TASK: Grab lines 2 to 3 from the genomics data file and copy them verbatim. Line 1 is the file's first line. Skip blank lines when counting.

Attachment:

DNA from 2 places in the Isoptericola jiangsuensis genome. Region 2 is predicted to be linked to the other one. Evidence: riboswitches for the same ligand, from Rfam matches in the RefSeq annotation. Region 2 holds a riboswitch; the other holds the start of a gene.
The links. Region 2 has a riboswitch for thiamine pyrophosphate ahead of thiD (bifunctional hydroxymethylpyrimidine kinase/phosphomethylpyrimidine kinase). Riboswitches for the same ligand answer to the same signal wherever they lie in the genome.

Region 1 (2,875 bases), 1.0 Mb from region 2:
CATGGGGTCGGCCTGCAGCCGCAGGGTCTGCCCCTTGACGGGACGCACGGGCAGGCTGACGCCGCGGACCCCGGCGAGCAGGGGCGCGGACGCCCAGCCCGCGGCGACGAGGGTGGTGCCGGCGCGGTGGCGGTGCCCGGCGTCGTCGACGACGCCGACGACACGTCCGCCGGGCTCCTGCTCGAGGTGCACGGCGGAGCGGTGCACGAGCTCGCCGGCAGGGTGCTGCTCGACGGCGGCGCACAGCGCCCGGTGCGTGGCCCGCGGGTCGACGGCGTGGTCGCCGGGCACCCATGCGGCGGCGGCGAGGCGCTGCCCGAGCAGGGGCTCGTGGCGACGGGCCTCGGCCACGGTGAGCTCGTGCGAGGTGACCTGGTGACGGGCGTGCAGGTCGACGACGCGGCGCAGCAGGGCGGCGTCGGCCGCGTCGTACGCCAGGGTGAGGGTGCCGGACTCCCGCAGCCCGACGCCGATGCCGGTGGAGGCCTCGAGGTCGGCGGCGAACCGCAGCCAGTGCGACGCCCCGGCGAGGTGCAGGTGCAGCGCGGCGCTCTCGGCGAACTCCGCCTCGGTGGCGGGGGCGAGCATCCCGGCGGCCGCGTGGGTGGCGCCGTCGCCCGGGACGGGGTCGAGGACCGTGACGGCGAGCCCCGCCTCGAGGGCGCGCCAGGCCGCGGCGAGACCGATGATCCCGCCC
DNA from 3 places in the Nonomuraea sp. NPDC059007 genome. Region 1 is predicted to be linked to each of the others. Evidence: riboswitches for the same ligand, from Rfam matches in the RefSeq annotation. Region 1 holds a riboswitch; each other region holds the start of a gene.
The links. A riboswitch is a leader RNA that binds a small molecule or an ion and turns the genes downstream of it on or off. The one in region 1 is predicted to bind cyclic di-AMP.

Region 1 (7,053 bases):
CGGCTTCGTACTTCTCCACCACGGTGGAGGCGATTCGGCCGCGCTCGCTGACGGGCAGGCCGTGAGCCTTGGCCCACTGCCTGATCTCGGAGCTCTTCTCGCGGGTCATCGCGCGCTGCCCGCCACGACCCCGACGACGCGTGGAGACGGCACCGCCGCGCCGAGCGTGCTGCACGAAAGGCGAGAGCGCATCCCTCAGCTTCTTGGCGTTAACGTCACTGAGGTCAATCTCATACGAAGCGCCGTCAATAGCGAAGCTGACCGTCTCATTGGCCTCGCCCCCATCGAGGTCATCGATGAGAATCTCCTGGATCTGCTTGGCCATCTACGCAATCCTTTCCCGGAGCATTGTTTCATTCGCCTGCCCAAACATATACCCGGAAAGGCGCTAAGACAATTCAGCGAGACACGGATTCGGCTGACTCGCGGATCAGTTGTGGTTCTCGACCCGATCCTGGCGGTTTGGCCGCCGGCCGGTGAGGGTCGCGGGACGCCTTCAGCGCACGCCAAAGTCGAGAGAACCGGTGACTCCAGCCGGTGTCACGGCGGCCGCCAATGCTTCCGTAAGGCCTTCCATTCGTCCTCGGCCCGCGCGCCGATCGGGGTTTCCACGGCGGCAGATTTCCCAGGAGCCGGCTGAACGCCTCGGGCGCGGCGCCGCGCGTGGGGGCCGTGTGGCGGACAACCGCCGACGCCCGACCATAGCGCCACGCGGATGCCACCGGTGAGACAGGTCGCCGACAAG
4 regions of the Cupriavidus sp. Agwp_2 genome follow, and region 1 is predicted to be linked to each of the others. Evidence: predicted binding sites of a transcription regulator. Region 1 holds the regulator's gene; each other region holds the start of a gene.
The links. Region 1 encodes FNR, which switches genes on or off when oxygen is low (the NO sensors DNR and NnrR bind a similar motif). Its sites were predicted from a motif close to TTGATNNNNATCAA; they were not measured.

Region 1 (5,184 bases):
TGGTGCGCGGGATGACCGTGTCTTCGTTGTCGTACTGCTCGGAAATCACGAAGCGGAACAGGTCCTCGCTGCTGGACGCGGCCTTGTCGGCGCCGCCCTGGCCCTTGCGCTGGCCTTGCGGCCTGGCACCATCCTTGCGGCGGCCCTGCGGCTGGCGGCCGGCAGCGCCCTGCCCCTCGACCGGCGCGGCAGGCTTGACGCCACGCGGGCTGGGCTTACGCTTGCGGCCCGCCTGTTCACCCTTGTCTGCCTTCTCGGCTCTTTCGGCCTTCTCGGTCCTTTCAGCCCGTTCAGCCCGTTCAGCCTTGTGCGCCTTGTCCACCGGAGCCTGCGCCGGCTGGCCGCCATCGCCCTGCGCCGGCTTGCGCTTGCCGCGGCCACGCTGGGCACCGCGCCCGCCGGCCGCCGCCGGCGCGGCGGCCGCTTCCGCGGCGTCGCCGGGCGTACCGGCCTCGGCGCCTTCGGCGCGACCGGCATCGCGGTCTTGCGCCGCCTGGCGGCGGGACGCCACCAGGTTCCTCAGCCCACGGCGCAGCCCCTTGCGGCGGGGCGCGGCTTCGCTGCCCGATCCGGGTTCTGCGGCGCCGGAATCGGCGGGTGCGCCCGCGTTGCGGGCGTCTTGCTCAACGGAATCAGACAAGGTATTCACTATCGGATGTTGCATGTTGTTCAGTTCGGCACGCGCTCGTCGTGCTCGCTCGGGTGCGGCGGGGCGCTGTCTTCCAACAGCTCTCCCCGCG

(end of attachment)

The links. Region 2 has a riboswitch for thiamine pyrophosphate ahead of thiD (bifunctional hydroxymethylpyrimidine kinase/phosphomethylpyrimidine kinase). Riboswitches for the same ligand answer to the same signal wherever they lie in the genome.

Region 1 (2,875 bases), 1.0 Mb from region 2: